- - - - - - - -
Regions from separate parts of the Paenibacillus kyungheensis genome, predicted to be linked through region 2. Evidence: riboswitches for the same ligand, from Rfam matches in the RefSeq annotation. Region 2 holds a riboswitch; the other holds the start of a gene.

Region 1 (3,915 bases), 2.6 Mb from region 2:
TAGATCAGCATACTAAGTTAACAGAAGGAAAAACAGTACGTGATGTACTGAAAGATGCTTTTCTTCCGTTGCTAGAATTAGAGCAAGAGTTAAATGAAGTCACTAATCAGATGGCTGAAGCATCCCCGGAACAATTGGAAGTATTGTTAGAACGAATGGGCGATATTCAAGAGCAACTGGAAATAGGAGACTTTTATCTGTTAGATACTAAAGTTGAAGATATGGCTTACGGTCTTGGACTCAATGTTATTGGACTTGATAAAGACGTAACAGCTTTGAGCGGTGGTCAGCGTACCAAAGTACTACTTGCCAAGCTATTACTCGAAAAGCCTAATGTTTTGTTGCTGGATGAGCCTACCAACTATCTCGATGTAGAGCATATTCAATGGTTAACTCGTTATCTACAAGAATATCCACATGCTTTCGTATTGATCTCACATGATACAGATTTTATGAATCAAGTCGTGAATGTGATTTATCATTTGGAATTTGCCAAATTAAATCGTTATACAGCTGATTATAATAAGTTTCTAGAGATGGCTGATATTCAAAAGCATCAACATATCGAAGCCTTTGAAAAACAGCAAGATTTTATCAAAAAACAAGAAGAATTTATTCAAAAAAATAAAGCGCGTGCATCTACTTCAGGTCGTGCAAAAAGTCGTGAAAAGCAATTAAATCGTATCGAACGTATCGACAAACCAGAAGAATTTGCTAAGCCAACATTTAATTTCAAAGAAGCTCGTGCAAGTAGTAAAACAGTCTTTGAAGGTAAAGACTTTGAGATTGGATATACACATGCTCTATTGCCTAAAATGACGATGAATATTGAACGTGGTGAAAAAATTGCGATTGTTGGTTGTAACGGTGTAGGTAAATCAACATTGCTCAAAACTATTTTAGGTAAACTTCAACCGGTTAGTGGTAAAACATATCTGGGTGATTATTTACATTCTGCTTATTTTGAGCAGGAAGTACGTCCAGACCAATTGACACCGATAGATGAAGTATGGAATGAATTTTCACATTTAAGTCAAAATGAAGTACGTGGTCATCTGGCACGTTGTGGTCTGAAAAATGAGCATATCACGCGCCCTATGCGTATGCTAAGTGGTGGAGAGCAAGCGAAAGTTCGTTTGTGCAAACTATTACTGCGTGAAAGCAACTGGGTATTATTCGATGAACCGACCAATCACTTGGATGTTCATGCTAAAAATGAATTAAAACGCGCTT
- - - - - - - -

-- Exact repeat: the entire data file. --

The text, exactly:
Regions from separate parts of the Paenibacillus kyungheensis genome, predicted to be linked through region 2. Evidence: riboswitches for the same ligand, from Rfam matches in the RefSeq annotation. Region 2 holds a riboswitch; the other holds the start of a gene.

Region 1 (3,915 bases), 2.6 Mb from region 2:
TAGATCAGCATACTAAGTTAACAGAAGGAAAAACAGTACGTGATGTACTGAAAGATGCTTTTCTTCCGTTGCTAGAATTAGAGCAAGAGTTAAATGAAGTCACTAATCAGATGGCTGAAGCATCCCCGGAACAATTGGAAGTATTGTTAGAACGAATGGGCGATATTCAAGAGCAACTGGAAATAGGAGACTTTTATCTGTTAGATACTAAAGTTGAAGATATGGCTTACGGTCTTGGACTCAATGTTATTGGACTTGATAAAGACGTAACAGCTTTGAGCGGTGGTCAGCGTACCAAAGTACTACTTGCCAAGCTATTACTCGAAAAGCCTAATGTTTTGTTGCTGGATGAGCCTACCAACTATCTCGATGTAGAGCATATTCAATGGTTAACTCGTTATCTACAAGAATATCCACATGCTTTCGTATTGATCTCACATGATACAGATTTTATGAATCAAGTCGTGAATGTGATTTATCATTTGGAATTTGCCAAATTAAATCGTTATACAGCTGATTATAATAAGTTTCTAGAGATGGCTGATATTCAAAAGCATCAACATATCGAAGCCTTTGAAAAACAGCAAGATTTTATCAAAAAACAAGAAGAATTTATTCAAAAAAATAAAGCGCGTGCATCTACTTCAGGTCGTGCAAAAAGTCGTGAAAAGCAATTAAATCGTATCGAACGTATCGACAAACCAGAAGAATTTGCTAAGCCAACATTTAATTTCAAAGAAGCTCGTGCAAGTAGTAAAACAGTCTTTGAAGGTAAAGACTTTGAGATTGGATATACACATGCTCTATTGCCTAAAATGACGATGAATATTGAACGTGGTGAAAAAATTGCGATTGTTGGTTGTAACGGTGTAGGTAAATCAACATTGCTCAAAACTATTTTAGGTAAACTTCAACCGGTTAGTGGTAAAACATATCTGGGTGATTATTTACATTCTGCTTATTTTGAGCAGGAAGTACGTCCAGACCAATTGACACCGATAGATGAAGTATGGAATGAATTTTCACATTTAAGTCAAAATGAAGTACGTGGTCATCTGGCACGTTGTGGTCTGAAAAATGAGCATATCACGCGCCCTATGCGTATGCTAAGTGGTGGAGAGCAAGCGAAAGTTCGTTTGTGCAAACTATTACTGCGTGAAAGCAACTGGGTATTATTCGATGAACCGACCAATCACTTGGATGTTCATGCTAAAAATGAATTAAAACGCGCTT